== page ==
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Law and the Economy in Colonial India$
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Tirthankar Roy and Anand V. Swamy

Print publication date: 2016

Print ISBN-13: 9780226387642

Published to Chicago Scholarship Online: May 2017

DOI: 10.7208/chicago/9780226387789.001.0001

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PRINTED FROM CHICAGO SCHOLARSHIP ONLINE (www.chicago.universitypressscholarship.com). (c) Copyright University of Chicago Press, 2019. All Rights Reserved. An individual user may print out a PDF of a single chapter of a monograph in CHSO for personal use.date: 21 October 2019

Introduction

Introduction

Chapter:
One (p.1) Introduction
Source:
Law and the Economy in Colonial India
Author(s):

Tirthankar Roy

Anand V. Swamy

Publisher:
University of Chicago Press
DOI:10.7208/chicago/9780226387789.003.0001

The Indian economy has grown rapidly in the last three decades despite a weak legal system. For instance, India ranks extremely low in the ease of contract enforcement, which is usually considered a key element of a growth-supportive environment. Why is this so? Part of the answer comes from India’s colonial period, when the foundations of today’s legal infrastructure were laid. Law in colonial India did respond to the needs of economic actors, but British Indian law also had other compelling objectives and faced many constraints. A key goal was to help maintain British political control over the subcontinent. It was also expedient, especially in the early phase of British rule, to draw on existing indigenous traditions in law, sometimes religious, and sometimes “customary.” The legal system was also affected by the Raj’s limited administrative capacity and by resource constraints. Borrowing from British legal precedent was not always done judiciously. The outcome was an incoherent entity, increasingly dysfunctional by the end of the colonial period.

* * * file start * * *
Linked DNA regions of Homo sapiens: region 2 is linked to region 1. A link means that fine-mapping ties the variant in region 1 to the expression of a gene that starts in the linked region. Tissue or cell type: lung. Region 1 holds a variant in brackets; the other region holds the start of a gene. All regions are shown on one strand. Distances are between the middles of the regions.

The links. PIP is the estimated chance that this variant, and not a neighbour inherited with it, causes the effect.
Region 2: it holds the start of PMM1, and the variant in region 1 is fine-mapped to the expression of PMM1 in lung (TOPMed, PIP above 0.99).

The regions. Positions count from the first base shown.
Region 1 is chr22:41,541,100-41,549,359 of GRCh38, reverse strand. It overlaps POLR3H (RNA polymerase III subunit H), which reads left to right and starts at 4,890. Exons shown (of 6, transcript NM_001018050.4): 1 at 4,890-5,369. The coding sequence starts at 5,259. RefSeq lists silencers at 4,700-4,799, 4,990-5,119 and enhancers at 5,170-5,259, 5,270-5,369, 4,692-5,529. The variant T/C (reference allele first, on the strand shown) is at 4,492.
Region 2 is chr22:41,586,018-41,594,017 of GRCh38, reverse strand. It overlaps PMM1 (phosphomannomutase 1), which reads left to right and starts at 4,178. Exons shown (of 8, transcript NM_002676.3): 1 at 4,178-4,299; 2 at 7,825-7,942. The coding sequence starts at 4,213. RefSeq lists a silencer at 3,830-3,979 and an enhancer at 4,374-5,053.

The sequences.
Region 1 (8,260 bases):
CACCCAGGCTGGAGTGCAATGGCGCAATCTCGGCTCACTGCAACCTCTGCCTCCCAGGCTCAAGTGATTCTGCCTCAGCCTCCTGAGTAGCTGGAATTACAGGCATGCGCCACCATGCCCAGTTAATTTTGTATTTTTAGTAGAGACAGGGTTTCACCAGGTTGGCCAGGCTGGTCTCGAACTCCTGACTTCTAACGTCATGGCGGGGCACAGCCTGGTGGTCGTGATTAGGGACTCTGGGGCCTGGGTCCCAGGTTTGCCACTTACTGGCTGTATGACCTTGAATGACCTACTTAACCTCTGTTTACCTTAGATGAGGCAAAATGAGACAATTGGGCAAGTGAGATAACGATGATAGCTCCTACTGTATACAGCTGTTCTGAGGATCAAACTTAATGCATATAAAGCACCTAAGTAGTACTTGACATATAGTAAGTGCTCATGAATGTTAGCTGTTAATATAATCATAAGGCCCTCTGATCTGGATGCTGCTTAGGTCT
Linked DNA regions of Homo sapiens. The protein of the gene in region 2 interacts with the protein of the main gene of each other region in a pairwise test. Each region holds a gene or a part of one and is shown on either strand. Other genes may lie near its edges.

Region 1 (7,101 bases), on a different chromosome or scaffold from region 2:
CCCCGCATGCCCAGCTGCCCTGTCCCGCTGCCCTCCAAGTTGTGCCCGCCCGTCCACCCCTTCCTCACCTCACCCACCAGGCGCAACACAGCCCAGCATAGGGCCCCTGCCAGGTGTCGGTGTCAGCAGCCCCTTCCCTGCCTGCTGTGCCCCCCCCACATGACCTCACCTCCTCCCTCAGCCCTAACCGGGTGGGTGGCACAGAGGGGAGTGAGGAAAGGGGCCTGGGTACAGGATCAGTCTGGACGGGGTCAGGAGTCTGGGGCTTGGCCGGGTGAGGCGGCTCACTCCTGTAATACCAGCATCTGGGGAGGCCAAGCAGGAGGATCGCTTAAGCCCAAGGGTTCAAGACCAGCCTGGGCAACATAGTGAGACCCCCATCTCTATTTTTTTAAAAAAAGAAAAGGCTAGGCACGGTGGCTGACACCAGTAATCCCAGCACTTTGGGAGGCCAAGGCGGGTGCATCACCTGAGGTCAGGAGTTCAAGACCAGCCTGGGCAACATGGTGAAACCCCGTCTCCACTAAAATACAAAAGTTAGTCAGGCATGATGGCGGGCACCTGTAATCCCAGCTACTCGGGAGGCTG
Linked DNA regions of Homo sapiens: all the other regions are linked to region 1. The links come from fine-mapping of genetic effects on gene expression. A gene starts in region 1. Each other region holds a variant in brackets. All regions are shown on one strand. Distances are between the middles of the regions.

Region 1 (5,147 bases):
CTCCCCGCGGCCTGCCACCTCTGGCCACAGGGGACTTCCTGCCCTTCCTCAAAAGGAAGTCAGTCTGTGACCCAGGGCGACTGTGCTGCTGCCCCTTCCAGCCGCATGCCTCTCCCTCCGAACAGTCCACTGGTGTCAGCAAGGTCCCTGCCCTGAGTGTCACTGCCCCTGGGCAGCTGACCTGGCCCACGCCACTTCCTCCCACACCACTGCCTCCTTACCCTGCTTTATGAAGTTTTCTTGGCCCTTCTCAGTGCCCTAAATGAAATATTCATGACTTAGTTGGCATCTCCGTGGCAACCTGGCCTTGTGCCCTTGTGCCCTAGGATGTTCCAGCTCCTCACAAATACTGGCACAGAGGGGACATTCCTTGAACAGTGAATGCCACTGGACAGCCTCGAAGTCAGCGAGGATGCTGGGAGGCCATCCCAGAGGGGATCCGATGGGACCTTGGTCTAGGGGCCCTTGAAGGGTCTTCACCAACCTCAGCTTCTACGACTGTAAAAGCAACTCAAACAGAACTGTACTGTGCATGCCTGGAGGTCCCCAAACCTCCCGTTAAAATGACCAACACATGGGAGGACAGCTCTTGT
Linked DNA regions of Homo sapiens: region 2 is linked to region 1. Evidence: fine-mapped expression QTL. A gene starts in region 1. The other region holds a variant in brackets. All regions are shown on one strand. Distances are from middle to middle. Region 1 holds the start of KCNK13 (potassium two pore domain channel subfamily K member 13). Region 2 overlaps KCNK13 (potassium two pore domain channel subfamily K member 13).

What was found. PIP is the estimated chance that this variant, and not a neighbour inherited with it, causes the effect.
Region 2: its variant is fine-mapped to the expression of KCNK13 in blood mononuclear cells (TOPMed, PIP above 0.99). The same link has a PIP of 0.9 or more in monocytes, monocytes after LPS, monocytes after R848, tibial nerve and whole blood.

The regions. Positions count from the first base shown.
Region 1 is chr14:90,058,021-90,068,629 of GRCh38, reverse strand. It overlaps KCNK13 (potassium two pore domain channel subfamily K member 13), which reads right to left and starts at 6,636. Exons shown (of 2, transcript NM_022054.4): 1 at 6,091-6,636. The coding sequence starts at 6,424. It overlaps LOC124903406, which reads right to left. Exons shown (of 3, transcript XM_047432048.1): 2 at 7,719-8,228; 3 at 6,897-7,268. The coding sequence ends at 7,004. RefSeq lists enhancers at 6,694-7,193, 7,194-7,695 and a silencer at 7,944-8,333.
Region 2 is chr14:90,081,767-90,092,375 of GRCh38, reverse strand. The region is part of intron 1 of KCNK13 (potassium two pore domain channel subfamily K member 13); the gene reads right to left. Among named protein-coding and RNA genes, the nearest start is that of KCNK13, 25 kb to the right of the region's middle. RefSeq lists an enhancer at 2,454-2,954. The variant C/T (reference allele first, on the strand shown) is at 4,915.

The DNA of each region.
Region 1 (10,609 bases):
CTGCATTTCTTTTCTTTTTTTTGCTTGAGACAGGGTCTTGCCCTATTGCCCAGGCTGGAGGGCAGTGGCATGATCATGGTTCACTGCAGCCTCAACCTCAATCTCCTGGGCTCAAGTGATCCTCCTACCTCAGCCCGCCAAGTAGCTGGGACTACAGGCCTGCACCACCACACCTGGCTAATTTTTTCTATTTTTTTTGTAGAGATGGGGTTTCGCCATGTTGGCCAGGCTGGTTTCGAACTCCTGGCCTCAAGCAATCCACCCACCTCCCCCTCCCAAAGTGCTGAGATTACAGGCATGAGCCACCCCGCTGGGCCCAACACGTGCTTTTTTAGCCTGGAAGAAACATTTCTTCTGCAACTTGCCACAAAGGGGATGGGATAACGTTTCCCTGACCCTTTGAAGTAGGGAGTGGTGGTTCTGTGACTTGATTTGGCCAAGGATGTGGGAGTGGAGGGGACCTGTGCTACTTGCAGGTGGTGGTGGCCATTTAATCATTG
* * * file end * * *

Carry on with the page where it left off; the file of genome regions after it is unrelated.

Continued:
Keywords:   indigenous, colonial, contract enforcement, Indian economy, British rule, Raj

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